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  • Jeffrey Phelps / AP

    San Francisco 49ers quarterback Colin Kaepernick (7) throws a pass during the first half of an NFL wild-card playoff football game against the Green Bay Packers, Sunday, Jan. 5, 2014, in Green Bay, Wis. (AP Photo/ Jeffrey Phelps)

  • Mike Roemer / AP

    Green Bay Packers quarterback Aaron Rodgers (12) talks to San Francisco 49ers quarterback Colin Kaepernick (7) after an NFL wild-card playoff football game, Sunday, Jan. 5, 2014, in Green Bay, Wis. The 49ers won 23-20. (AP Photo/ Mike Roemer)

Harbaugh praises Kaepernick as ‘good bad-weather quarterback’

Published: Tuesday, Jan. 7, 2014 - 12:00 am
Last Modified: Tuesday, Jan. 7, 2014 - 8:09 am

49ers coach Jim Harbaugh spent last week downplaying the effect the cold weather would have on his team’s NFC wild-card game at Green Bay.

When it came to game time, he said Monday, it actually helped highlight some of the positives in the 49ers’ last-second, 23-20 victory.

Chief among them: “We’ve got a good bad-weather quarterback,” Harbaugh said.

Playing with bare arms in single-digit temperatures, Colin Kaepernick accounted for 325 total yards – 44 more than the Packers. He threw for 227 yards and ran for 98on seven carries as the 49ers advanced to Sunday’s divisional round against the Carolina Panthers.

Kaepernick had a 42-yard scamper, his longest of the season, in the second quarter and an 11-yard gain on the 49ers’ final drive that helped set up Phil Dawson’s 33-yard game-winning field goal as time expired. Kaepernick is 3-0 in the past two seasons against the Packers, with two wins coming in the playoffs, but this one left a unique impression on his coach.

“The thing I didn’t envision really going into the game – and I didn’t envision when we drafted Colin – was just how unbelievably effective he would be on a bad field,” Harbaugh said Monday. “He was running like a gazelle, and at times just looked like he was running, having fun, and like he was the only one on the field.”

The frigid conditions did affect traction at Lambeau Field, which put defensive players at a disadvantage, having to react to the quick cuts and movements of ballcarriers and receivers. Kaepernick’s agility and long strides gave him an even bigger advantage.

Harbaugh, though, sounded just as impressed with Kaepernick’s throwing, particularly with the cold making the football feel harder and therefore more difficult to grip.

Kaepernick completed 16 of 30 passes and did throw an interception, but he maintained his trademark velocity on his touchdown pass to Vernon Davis in the fourth quarter. Seeing Davis one-on-one against linebacker A.J. Hawk on a seam route, Kaepernick threaded the pass 28 yards through a tight window of two defenders.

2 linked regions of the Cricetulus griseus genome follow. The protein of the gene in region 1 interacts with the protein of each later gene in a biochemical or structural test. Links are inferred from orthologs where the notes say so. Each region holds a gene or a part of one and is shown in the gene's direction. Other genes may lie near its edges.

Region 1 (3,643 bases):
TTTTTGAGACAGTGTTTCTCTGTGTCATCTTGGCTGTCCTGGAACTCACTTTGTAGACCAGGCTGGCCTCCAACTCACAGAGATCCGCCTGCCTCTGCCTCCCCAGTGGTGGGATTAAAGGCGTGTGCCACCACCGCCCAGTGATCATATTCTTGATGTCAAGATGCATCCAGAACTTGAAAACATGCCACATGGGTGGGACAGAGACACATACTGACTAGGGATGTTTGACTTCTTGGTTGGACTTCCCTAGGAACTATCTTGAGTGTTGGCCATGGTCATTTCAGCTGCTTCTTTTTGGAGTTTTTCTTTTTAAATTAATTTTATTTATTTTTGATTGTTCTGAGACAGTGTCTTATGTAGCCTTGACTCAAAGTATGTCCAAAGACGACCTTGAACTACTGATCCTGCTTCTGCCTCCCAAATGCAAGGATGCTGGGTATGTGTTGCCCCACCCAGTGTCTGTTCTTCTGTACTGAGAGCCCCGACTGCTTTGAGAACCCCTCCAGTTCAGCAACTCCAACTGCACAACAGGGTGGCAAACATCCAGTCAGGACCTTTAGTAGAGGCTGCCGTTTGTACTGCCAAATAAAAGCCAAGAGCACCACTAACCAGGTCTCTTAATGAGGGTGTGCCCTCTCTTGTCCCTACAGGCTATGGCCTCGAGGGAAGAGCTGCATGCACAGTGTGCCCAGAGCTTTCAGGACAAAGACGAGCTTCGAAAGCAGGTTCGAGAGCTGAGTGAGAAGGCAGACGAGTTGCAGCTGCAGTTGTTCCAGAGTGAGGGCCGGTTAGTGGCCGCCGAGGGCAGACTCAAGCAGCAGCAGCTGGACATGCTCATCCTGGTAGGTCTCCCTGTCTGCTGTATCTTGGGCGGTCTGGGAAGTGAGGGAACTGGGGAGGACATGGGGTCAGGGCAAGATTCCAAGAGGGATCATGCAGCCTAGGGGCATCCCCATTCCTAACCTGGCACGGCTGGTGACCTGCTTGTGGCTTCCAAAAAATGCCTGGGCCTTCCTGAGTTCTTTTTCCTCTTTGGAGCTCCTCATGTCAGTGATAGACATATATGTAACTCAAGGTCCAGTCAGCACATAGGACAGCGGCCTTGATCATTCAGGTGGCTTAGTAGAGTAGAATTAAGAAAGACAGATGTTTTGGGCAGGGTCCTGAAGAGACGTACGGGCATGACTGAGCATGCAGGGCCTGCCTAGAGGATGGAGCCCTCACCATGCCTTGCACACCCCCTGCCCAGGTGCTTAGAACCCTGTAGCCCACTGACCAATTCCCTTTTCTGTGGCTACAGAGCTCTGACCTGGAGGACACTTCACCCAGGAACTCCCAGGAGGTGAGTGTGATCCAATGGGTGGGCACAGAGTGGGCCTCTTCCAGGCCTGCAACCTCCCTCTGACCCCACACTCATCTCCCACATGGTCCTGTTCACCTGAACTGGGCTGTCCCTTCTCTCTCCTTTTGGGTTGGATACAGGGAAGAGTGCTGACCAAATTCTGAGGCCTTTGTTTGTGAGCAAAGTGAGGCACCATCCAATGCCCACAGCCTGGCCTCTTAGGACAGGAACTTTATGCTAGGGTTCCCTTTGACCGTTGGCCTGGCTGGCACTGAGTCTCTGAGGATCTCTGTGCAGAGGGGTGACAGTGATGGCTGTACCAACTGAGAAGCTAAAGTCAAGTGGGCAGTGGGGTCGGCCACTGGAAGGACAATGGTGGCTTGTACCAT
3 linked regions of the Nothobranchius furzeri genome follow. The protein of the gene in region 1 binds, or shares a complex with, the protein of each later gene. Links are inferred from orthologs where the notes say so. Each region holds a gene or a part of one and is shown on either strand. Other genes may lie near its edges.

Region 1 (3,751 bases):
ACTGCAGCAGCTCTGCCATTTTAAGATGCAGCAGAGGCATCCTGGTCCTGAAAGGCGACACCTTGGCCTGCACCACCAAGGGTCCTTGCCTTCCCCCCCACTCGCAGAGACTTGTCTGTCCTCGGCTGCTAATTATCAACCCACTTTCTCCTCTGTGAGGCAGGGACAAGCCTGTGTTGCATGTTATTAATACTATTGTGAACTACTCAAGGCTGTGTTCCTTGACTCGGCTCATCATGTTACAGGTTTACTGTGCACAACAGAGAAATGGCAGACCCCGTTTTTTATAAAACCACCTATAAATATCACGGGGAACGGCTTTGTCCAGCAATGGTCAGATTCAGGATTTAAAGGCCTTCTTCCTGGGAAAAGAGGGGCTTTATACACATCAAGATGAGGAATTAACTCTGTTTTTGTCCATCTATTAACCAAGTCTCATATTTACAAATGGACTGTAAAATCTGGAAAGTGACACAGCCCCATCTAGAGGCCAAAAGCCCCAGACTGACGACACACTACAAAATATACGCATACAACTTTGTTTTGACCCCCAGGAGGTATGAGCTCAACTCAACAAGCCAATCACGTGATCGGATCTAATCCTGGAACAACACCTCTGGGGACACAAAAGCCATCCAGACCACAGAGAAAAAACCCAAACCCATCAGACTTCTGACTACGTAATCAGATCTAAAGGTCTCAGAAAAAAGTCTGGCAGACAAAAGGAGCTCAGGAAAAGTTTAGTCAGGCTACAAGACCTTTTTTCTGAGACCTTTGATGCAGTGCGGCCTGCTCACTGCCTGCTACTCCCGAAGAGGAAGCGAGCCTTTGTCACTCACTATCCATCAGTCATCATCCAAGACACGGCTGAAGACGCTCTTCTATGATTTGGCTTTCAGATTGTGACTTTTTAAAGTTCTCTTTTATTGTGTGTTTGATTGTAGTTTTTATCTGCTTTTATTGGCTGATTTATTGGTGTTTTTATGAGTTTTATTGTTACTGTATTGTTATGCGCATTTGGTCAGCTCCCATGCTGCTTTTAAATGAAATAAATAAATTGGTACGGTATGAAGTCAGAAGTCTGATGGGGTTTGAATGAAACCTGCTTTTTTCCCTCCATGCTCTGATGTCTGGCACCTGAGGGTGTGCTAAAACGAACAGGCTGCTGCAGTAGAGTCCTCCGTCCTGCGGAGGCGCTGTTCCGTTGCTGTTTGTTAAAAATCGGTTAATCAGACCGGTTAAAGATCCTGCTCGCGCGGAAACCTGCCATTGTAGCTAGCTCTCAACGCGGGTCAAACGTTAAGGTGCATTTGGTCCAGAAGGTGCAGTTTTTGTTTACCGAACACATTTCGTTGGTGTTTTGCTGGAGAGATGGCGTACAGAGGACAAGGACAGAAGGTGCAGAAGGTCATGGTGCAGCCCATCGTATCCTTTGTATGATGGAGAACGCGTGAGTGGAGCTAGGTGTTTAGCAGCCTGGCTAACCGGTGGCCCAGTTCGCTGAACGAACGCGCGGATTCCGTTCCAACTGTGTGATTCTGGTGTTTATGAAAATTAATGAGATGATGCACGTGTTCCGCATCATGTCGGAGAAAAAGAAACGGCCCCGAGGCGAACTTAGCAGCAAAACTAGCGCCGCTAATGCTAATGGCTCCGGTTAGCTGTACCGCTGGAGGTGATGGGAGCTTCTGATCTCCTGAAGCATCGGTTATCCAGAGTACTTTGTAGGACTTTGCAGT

Asked what defines a good bad-weather quarterback, Harbaugh answered: “Being able to throw a ball that pierces through the elements, the wind. He’s shown that in the rain. … He can pierce a defense with velocity and tight spirals.

“And (he) also really did a nice job with the touch on the ball as well. It’s got to be difficult to catch the ball at times, and I thought he really laid it in and placed it extremely well, and that’s hard to do.”

Harbaugh also lauded the 49ers’ defense for holding Packers quarterback Aaron Rodgers to 177 passing yards and singled out punter Andy Lee for his performance as the holder on three field goals by Dawson.

“I’ve been a holder in NFL games in cold, snowy, windy type of conditions, and it is not a great feeling when you’re sitting there as the holder wondering how the ball is going to come back,” Harbaugh said. “There were a couple that kind of came back with a little wobble, hot, that he had to reach for or reach back for, and I thought he did an excellent job.”

That said, talk about the 49ers being a good bad-weather team may not help much this week as the 49ers prepare to play the Panthers. Early forecasts for Charlotte this weekend include possible rain but with temperatures in the mid-50s.


Call The Bee’s Matt Kawahara, (916) 321-1015.

Read more articles by Matt Kawahara



MATTHEW BARROWS

Matt was born in Blacksburg, Va., and attended the University of Virginia. He graduated in 1995, went to Northwestern for a journalism degree a year later, and got his first job at a South Carolina daily in 1997. He joined The Bee as a Metro reporter in 1999 and started covering the 49ers in 2003. His favorite player of all time is Darrell Green.

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